Mind the Gaps: Authority and Legality in International Law
'Mind the Gaps: Authority and Legality in International Law' 27(2) European Journal of International Law (2016) 329-51
36 Pages Posted: 5 Sep 2017 Last revised: 18 Sep 2017
Date Written: 2016
Authority is both the central power that law and its institutions claim to wield and is seemingly central to the very idea of legality. Many legal theorists have argued that one of the features of legality is a claim to legitimate authority – that law, unlike other normative systems, claims to have legitimate authority that is both comprehensive and supreme. International law, however, seems to make a different kind of claim, which cannot plausibly be interpreted as a claim to independently legitimate authority, and, thus, creates a gap that threatens to disrupt the analytical nexus between authority and legality. This article argues that international law’s claims to authority, embodied within its institutions, regimes and specific rules, should instead be understood as claims to relative, interdependent authority. It then argues that under a conventional understanding of independent authority there would be a second, normative gap between the claim to legitimate authority made by international institutions and the extent of the legitimate authority they possess. To bridge this normative gap, the article argues again for the relativity of legitimate authority, in which the existence of legitimate authority in international law depends upon the relationships its institutions have with states and other authorities with which they interact.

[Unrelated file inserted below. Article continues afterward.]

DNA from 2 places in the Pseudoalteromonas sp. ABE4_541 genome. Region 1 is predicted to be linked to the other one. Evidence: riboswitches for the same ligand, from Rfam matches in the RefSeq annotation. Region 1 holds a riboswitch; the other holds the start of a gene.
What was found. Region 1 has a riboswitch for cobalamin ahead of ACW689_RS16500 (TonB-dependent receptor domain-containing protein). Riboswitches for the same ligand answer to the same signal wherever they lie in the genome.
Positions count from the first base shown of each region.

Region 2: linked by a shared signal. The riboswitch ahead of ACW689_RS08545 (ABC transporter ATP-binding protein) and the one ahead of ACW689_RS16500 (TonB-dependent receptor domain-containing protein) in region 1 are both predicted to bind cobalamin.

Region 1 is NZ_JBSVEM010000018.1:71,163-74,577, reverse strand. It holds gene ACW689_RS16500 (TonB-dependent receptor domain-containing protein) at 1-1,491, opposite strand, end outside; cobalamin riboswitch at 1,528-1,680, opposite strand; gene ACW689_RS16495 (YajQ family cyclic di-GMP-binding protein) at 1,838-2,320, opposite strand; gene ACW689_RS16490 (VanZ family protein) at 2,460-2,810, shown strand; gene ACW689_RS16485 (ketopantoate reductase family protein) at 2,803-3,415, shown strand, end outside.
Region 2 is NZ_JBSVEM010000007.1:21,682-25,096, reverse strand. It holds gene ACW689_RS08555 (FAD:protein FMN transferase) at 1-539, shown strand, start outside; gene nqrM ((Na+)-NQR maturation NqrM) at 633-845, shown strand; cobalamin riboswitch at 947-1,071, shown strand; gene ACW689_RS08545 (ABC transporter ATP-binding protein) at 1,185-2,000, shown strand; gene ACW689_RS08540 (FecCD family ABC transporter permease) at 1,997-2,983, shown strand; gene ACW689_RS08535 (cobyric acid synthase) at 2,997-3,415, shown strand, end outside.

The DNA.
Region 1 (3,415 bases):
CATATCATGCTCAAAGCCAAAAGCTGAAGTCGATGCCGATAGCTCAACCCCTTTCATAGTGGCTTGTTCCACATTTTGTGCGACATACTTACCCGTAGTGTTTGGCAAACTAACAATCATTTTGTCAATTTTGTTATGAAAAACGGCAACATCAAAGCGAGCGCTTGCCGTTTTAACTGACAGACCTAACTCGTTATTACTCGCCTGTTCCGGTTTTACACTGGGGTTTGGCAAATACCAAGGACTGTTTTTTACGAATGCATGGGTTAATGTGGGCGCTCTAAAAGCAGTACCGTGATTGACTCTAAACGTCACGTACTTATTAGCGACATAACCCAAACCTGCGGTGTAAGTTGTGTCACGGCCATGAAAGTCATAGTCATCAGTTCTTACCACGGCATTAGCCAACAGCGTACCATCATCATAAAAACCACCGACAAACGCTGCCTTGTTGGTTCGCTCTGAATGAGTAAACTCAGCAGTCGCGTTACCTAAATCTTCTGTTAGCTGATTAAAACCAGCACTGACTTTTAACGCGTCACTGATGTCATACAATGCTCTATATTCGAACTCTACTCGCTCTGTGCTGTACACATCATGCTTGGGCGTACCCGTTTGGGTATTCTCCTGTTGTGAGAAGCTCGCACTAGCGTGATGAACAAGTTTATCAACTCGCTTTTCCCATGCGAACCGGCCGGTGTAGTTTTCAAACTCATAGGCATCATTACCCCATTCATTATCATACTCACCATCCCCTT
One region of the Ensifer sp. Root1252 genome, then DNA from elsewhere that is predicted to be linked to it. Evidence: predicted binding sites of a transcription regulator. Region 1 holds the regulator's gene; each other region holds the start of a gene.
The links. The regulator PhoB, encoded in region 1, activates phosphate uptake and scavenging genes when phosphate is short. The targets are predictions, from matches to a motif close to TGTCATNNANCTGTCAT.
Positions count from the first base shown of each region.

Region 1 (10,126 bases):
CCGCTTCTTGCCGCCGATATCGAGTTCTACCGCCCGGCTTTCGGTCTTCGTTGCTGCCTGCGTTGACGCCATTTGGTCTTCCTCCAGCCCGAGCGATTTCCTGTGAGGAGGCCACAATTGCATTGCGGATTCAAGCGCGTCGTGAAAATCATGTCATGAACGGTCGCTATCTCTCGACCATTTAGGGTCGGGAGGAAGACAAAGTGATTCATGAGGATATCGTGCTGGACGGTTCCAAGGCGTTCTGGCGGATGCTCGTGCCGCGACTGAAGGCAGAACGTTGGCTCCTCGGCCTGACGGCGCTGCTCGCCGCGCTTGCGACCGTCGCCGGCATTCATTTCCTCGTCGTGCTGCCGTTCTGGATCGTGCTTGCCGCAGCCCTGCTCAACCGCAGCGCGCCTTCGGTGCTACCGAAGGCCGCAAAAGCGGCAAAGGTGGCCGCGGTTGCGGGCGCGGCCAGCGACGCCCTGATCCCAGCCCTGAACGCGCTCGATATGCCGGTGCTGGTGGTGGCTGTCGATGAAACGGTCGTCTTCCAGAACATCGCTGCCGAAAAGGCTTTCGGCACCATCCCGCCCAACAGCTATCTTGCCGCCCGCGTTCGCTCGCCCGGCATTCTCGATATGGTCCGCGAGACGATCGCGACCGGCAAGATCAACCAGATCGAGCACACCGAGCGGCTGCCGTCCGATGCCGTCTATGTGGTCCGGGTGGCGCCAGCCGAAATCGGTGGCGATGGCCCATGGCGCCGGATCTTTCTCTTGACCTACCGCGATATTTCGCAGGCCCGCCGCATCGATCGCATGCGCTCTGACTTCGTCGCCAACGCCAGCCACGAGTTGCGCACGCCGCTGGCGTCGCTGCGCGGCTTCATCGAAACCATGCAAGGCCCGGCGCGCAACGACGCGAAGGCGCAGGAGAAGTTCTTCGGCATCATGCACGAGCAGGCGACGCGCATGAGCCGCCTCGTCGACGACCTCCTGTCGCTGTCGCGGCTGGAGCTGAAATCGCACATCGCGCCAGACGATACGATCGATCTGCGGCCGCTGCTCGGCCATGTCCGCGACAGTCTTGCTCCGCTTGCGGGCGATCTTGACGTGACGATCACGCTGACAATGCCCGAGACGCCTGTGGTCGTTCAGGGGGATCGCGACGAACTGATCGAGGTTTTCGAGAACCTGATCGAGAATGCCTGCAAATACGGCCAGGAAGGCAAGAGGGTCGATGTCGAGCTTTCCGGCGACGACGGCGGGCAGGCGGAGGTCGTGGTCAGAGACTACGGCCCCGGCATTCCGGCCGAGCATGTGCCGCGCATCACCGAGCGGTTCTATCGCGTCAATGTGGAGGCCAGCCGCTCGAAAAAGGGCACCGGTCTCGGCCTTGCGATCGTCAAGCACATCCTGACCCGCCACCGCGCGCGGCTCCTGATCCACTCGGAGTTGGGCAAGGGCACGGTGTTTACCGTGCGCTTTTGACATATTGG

Keywords: authority of international law, legality, authority, relative authority, philosophy of international law
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